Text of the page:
Superlatives and hyperbole dominated the Indian Badminton Leagues early pitch,packaging and eventual promotion. The temptation to ape the IPL was so fervent that the IBLs proposed scoring system stands out as the only original and refreshing idea,and not surprisingly was floated when the governing council essentially bonafide badminton brains got down to the nitty-gritties,taking over from the event managers.
Otherwise,badmintons million-dollar baby seemed like Richie Richs newest amusement set in what was really quite the ideators make-believe mansion. Why a league needed to be the richest in the world to be the best was never explained. Unchecked in their delusional grandeur,organisers went ahead announcing dazzling numbers to spruce up modest offerings in terms of players,and the figures they could command and earn.
No one was retracing the steps,or working the math backward,doing basic recces on sponsors and potential owners on really how much money could they put on the table. For a league with 2-and-half star value,coming from Lee Chong Wei and Saina Nehwal,and then the rest,the worlds richest league in this reticent sport was always going to be ambitious. What India is to cricket,China is to badminton and theres a reason why despite a crazed following for the sport,the Chinese,like the Indonesians previously have scaled down expectations from their own leagues.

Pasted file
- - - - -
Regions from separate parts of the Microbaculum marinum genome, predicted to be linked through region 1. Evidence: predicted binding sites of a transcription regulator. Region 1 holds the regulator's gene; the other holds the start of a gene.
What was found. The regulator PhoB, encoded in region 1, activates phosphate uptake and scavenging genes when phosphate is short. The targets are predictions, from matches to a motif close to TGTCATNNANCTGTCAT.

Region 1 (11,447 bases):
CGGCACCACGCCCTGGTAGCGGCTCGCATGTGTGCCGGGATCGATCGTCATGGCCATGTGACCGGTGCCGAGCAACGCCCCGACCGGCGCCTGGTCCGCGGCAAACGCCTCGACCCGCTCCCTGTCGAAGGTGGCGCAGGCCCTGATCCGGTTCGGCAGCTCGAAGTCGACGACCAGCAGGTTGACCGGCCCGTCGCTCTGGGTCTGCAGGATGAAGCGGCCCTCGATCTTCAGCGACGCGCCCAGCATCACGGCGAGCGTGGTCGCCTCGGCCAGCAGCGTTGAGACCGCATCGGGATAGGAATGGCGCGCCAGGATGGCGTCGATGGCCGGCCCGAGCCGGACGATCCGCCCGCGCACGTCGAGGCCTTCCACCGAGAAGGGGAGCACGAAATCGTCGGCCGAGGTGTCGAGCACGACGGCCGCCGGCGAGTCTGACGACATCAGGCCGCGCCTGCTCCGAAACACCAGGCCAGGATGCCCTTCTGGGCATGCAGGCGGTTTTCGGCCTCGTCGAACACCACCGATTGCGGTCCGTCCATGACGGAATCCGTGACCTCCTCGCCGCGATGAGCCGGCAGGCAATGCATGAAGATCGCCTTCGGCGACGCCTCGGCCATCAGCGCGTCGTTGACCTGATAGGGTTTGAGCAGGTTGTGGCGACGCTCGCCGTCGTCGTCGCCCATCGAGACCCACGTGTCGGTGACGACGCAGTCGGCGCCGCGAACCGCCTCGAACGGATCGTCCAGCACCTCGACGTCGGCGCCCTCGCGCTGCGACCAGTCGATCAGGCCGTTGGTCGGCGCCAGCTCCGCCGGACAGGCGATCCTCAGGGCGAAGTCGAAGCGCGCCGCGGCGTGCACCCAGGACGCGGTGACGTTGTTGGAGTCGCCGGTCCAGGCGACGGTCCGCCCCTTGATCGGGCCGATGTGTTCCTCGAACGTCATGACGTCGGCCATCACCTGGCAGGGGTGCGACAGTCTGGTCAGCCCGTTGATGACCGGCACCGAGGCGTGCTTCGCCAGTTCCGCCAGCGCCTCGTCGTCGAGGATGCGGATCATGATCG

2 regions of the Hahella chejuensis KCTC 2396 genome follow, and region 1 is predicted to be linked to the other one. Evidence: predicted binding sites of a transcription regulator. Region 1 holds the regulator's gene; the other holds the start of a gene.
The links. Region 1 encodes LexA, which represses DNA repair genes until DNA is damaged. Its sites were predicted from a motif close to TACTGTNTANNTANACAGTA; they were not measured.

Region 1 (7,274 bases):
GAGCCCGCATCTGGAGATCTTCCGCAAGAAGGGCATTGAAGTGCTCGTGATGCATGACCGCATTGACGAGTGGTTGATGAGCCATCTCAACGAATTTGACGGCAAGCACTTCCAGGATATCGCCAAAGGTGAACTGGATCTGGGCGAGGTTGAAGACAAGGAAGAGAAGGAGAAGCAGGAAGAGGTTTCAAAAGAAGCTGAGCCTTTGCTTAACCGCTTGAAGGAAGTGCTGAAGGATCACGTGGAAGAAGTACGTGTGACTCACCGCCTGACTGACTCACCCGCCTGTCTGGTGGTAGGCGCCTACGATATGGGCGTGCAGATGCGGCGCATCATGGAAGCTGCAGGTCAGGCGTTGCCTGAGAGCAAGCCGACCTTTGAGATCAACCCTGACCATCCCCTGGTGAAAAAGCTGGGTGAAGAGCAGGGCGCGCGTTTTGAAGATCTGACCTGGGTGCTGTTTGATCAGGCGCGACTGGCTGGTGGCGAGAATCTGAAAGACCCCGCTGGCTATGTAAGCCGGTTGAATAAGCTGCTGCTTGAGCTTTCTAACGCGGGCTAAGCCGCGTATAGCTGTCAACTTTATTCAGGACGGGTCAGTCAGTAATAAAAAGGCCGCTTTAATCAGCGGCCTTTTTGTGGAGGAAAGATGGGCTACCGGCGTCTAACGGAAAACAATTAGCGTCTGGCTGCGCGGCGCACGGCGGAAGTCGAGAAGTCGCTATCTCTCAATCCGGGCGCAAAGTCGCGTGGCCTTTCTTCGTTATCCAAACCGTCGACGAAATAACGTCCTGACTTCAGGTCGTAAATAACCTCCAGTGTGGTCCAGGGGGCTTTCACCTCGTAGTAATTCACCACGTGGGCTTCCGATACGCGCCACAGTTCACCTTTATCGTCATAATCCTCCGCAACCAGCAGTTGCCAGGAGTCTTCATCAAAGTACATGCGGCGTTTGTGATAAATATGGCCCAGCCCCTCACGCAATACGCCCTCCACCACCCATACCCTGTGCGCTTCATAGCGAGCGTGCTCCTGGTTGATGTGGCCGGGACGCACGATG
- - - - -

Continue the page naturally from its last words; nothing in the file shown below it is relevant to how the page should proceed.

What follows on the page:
Duty lies in details when such projects are conceptualised and from the embarrassing turn the auction took for Jwala Gutta and Ashwini Ponappa,it is evident that every nuance wasnt thought through thoroughly. The IBL looks like it will make rules as it goes along,with Lalit Modi-sh relish. Suited cricket alright,but a dazzling adjective will find it difficult to replace the doing verb.
(Shivani is an assistant editor based in Mumbai.)